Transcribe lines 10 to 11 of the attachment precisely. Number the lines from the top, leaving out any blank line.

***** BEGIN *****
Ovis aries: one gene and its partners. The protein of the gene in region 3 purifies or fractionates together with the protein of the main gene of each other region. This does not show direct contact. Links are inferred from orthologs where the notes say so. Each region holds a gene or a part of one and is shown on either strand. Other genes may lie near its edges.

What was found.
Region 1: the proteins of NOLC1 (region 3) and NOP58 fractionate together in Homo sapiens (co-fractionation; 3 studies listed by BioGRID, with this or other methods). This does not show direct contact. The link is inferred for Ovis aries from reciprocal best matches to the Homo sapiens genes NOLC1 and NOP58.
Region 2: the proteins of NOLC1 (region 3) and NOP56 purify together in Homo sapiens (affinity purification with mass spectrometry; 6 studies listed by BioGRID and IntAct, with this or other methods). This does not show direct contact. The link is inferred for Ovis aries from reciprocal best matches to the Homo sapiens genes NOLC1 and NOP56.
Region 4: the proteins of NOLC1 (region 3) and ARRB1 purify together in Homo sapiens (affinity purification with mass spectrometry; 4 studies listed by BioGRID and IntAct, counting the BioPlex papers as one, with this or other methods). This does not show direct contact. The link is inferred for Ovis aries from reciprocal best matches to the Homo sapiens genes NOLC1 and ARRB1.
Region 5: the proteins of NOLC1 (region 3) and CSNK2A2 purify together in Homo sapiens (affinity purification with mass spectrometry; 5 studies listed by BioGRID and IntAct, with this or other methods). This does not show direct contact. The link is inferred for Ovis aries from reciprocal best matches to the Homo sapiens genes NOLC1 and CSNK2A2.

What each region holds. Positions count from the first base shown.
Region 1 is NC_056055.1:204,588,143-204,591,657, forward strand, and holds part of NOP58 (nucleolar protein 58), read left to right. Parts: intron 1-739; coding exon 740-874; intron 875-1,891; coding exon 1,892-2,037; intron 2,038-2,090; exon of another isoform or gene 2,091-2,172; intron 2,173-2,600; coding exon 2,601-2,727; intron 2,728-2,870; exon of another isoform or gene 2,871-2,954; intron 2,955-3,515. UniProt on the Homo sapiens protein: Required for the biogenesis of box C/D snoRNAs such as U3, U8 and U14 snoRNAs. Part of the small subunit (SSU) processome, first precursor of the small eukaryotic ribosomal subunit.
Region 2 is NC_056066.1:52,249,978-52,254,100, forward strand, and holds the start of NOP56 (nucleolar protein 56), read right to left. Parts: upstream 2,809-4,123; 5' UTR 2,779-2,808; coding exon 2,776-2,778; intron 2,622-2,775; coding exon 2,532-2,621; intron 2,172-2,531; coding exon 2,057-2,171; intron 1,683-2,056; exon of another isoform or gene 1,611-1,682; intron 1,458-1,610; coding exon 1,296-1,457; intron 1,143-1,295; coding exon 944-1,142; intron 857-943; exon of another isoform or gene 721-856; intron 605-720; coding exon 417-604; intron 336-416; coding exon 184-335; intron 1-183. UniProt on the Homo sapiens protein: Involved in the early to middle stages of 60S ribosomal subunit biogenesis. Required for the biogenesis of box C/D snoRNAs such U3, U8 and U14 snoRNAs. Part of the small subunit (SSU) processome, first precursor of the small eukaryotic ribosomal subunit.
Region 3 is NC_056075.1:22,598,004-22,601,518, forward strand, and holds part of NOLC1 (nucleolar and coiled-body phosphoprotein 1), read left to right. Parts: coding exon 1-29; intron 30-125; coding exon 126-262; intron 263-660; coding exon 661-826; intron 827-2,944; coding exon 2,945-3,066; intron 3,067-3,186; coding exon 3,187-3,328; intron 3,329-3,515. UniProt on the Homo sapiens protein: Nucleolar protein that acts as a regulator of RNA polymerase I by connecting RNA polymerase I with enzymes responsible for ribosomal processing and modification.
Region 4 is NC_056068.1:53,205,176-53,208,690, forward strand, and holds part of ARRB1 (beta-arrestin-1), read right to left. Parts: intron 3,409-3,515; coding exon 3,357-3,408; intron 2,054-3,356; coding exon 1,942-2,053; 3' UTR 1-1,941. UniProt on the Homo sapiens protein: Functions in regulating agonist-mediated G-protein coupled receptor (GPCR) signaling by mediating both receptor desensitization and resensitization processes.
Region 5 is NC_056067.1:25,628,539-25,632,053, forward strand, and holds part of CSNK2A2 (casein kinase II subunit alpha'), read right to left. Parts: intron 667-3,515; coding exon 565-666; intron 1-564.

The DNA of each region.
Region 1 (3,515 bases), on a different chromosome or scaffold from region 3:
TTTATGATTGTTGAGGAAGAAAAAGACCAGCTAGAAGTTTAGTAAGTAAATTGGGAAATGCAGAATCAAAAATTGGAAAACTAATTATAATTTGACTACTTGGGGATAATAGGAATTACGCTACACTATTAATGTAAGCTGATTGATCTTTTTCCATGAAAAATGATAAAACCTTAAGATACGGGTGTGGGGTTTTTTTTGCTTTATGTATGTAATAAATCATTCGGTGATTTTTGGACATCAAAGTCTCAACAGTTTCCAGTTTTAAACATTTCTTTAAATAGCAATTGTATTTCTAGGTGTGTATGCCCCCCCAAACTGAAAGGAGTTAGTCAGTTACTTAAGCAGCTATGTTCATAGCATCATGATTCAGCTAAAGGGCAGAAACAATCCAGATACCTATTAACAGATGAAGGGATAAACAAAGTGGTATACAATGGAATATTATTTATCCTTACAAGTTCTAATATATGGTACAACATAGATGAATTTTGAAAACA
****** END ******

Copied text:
Region 3 is NC_056075.1:22,598,004-22,601,518, forward strand, and holds part of NOLC1 (nucleolar and coiled-body phosphoprotein 1), read left to right. Parts: coding exon 1-29; intron 30-125; coding exon 126-262; intron 263-660; coding exon 661-826; intron 827-2,944; coding exon 2,945-3,066; intron 3,067-3,186; coding exon 3,187-3,328; intron 3,329-3,515. UniProt on the Homo sapiens protein: Nucleolar protein that acts as a regulator of RNA polymerase I by connecting RNA polymerase I with enzymes responsible for ribosomal processing and modification.
Region 4 is NC_056068.1:53,205,176-53,208,690, forward strand, and holds part of ARRB1 (beta-arrestin-1), read right to left. Parts: intron 3,409-3,515; coding exon 3,357-3,408; intron 2,054-3,356; coding exon 1,942-2,053; 3' UTR 1-1,941. UniProt on the Homo sapiens protein: Functions in regulating agonist-mediated G-protein coupled receptor (GPCR) signaling by mediating both receptor desensitization and resensitization processes.